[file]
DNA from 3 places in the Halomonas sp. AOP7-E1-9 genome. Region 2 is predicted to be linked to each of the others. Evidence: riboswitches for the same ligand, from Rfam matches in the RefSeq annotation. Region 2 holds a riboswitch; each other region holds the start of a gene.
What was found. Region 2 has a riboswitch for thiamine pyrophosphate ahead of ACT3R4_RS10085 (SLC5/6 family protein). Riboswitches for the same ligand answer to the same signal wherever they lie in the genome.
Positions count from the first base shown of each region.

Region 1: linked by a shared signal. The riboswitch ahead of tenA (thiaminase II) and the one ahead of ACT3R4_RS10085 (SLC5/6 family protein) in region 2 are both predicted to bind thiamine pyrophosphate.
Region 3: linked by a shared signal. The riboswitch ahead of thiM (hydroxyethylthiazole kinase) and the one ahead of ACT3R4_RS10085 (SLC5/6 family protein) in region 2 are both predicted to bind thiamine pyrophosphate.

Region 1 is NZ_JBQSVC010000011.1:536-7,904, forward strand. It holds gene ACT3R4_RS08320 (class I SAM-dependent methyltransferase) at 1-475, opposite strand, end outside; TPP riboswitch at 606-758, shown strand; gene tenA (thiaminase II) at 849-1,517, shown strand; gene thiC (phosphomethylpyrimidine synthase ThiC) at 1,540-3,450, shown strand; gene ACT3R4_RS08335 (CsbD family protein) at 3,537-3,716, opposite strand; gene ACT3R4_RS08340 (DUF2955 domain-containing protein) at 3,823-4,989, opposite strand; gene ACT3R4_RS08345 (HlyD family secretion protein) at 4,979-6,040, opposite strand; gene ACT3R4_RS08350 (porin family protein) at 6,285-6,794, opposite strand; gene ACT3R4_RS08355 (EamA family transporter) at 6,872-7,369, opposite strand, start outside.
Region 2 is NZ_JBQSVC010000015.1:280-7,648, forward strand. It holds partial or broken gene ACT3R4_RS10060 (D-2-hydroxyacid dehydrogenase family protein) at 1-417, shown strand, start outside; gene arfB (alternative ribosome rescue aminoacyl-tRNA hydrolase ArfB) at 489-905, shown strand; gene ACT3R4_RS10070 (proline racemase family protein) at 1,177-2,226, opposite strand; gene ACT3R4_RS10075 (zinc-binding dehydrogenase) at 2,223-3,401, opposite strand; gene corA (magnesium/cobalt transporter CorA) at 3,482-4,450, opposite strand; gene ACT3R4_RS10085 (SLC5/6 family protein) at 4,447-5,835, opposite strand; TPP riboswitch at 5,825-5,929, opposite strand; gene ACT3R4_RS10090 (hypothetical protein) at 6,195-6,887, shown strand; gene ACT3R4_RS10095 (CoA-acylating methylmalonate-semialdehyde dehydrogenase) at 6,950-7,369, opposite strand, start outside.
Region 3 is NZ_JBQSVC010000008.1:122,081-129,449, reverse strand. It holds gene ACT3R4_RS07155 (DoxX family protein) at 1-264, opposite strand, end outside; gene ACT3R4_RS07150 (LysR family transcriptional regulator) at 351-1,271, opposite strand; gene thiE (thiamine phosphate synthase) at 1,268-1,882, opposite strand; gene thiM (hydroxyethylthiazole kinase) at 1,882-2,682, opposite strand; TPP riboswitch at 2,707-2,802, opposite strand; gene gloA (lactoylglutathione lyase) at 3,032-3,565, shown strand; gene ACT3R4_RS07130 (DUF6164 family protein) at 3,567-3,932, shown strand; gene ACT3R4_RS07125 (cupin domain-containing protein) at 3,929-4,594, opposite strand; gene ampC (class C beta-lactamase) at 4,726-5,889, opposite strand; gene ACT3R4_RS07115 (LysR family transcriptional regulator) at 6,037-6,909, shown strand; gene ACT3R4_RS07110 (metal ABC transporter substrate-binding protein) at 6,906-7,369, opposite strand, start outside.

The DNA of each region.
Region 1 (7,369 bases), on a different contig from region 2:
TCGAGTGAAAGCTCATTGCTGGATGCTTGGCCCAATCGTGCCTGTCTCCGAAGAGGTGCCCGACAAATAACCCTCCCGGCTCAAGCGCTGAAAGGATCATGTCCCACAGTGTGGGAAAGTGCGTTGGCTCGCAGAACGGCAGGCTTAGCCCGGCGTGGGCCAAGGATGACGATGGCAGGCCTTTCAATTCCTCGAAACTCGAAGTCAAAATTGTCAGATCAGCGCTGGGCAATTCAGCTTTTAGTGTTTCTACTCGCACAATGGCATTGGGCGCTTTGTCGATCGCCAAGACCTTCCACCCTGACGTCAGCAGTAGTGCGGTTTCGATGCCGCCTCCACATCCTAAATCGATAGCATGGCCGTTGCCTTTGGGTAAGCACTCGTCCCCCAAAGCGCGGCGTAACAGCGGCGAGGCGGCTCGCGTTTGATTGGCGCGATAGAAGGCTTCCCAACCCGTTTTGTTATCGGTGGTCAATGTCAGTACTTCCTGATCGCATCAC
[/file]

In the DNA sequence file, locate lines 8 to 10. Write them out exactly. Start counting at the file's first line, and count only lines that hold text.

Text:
Region 3 is NZ_JBQSVC010000008.1:122,081-129,449, reverse strand. It holds gene ACT3R4_RS07155 (DoxX family protein) at 1-264, opposite strand, end outside; gene ACT3R4_RS07150 (LysR family transcriptional regulator) at 351-1,271, opposite strand; gene thiE (thiamine phosphate synthase) at 1,268-1,882, opposite strand; gene thiM (hydroxyethylthiazole kinase) at 1,882-2,682, opposite strand; TPP riboswitch at 2,707-2,802, opposite strand; gene gloA (lactoylglutathione lyase) at 3,032-3,565, shown strand; gene ACT3R4_RS07130 (DUF6164 family protein) at 3,567-3,932, shown strand; gene ACT3R4_RS07125 (cupin domain-containing protein) at 3,929-4,594, opposite strand; gene ampC (class C beta-lactamase) at 4,726-5,889, opposite strand; gene ACT3R4_RS07115 (LysR family transcriptional regulator) at 6,037-6,909, shown strand; gene ACT3R4_RS07110 (metal ABC transporter substrate-binding protein) at 6,906-7,369, opposite strand, start outside.

The DNA of each region.
Region 1 (7,369 bases), on a different contig from region 2: